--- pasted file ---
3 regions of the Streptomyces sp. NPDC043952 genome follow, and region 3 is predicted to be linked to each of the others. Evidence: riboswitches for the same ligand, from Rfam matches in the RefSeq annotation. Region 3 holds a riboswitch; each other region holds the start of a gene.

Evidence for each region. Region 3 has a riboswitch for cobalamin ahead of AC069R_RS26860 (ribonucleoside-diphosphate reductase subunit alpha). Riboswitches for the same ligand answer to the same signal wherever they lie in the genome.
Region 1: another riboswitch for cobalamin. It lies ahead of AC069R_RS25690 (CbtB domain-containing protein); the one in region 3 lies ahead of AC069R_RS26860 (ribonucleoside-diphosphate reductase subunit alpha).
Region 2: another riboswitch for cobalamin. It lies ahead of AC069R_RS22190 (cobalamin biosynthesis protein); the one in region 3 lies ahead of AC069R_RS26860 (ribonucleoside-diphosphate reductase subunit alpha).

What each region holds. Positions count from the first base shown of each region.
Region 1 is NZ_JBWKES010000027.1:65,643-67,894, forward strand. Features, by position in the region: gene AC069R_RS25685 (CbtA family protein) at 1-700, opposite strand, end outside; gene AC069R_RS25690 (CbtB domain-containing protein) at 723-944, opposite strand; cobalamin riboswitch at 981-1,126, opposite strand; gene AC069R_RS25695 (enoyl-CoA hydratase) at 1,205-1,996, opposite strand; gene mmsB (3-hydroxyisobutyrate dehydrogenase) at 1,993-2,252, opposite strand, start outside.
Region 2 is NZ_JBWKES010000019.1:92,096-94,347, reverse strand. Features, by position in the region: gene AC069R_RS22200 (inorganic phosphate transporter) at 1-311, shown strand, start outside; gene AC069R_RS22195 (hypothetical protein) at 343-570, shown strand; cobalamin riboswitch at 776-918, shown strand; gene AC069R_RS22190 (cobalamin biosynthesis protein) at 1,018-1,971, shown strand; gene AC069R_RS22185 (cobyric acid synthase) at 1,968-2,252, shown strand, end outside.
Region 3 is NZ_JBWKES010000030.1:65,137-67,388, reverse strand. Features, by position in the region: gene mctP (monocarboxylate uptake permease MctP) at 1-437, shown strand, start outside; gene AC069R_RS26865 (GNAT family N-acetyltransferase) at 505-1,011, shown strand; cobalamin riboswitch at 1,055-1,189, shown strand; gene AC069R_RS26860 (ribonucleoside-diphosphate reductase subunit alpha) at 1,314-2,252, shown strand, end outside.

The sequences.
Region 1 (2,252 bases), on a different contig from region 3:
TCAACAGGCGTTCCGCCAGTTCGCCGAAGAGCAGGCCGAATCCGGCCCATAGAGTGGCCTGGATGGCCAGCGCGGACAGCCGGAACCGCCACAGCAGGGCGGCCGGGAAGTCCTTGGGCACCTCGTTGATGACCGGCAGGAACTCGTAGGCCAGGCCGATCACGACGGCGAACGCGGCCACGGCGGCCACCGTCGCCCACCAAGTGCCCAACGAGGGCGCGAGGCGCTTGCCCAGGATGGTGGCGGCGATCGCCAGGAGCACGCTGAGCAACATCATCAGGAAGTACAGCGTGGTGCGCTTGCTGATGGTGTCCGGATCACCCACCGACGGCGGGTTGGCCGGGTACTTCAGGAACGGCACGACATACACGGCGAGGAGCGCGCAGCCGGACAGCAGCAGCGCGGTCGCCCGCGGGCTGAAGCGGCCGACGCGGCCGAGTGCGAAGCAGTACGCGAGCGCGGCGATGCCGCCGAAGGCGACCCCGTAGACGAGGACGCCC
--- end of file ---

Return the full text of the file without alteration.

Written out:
3 regions of the Streptomyces sp. NPDC043952 genome follow, and region 3 is predicted to be linked to each of the others. Evidence: riboswitches for the same ligand, from Rfam matches in the RefSeq annotation. Region 3 holds a riboswitch; each other region holds the start of a gene.

Evidence for each region. Region 3 has a riboswitch for cobalamin ahead of AC069R_RS26860 (ribonucleoside-diphosphate reductase subunit alpha). Riboswitches for the same ligand answer to the same signal wherever they lie in the genome.
Region 1: another riboswitch for cobalamin. It lies ahead of AC069R_RS25690 (CbtB domain-containing protein); the one in region 3 lies ahead of AC069R_RS26860 (ribonucleoside-diphosphate reductase subunit alpha).
Region 2: another riboswitch for cobalamin. It lies ahead of AC069R_RS22190 (cobalamin biosynthesis protein); the one in region 3 lies ahead of AC069R_RS26860 (ribonucleoside-diphosphate reductase subunit alpha).

What each region holds. Positions count from the first base shown of each region.
Region 1 is NZ_JBWKES010000027.1:65,643-67,894, forward strand. Features, by position in the region: gene AC069R_RS25685 (CbtA family protein) at 1-700, opposite strand, end outside; gene AC069R_RS25690 (CbtB domain-containing protein) at 723-944, opposite strand; cobalamin riboswitch at 981-1,126, opposite strand; gene AC069R_RS25695 (enoyl-CoA hydratase) at 1,205-1,996, opposite strand; gene mmsB (3-hydroxyisobutyrate dehydrogenase) at 1,993-2,252, opposite strand, start outside.
Region 2 is NZ_JBWKES010000019.1:92,096-94,347, reverse strand. Features, by position in the region: gene AC069R_RS22200 (inorganic phosphate transporter) at 1-311, shown strand, start outside; gene AC069R_RS22195 (hypothetical protein) at 343-570, shown strand; cobalamin riboswitch at 776-918, shown strand; gene AC069R_RS22190 (cobalamin biosynthesis protein) at 1,018-1,971, shown strand; gene AC069R_RS22185 (cobyric acid synthase) at 1,968-2,252, shown strand, end outside.
Region 3 is NZ_JBWKES010000030.1:65,137-67,388, reverse strand. Features, by position in the region: gene mctP (monocarboxylate uptake permease MctP) at 1-437, shown strand, start outside; gene AC069R_RS26865 (GNAT family N-acetyltransferase) at 505-1,011, shown strand; cobalamin riboswitch at 1,055-1,189, shown strand; gene AC069R_RS26860 (ribonucleoside-diphosphate reductase subunit alpha) at 1,314-2,252, shown strand, end outside.

The sequences.
Region 1 (2,252 bases), on a different contig from region 3:
TCAACAGGCGTTCCGCCAGTTCGCCGAAGAGCAGGCCGAATCCGGCCCATAGAGTGGCCTGGATGGCCAGCGCGGACAGCCGGAACCGCCACAGCAGGGCGGCCGGGAAGTCCTTGGGCACCTCGTTGATGACCGGCAGGAACTCGTAGGCCAGGCCGATCACGACGGCGAACGCGGCCACGGCGGCCACCGTCGCCCACCAAGTGCCCAACGAGGGCGCGAGGCGCTTGCCCAGGATGGTGGCGGCGATCGCCAGGAGCACGCTGAGCAACATCATCAGGAAGTACAGCGTGGTGCGCTTGCTGATGGTGTCCGGATCACCCACCGACGGCGGGTTGGCCGGGTACTTCAGGAACGGCACGACATACACGGCGAGGAGCGCGCAGCCGGACAGCAGCAGCGCGGTCGCCCGCGGGCTGAAGCGGCCGACGCGGCCGAGTGCGAAGCAGTACGCGAGCGCGGCGATGCCGCCGAAGGCGACCCCGTAGACGAGGACGCCC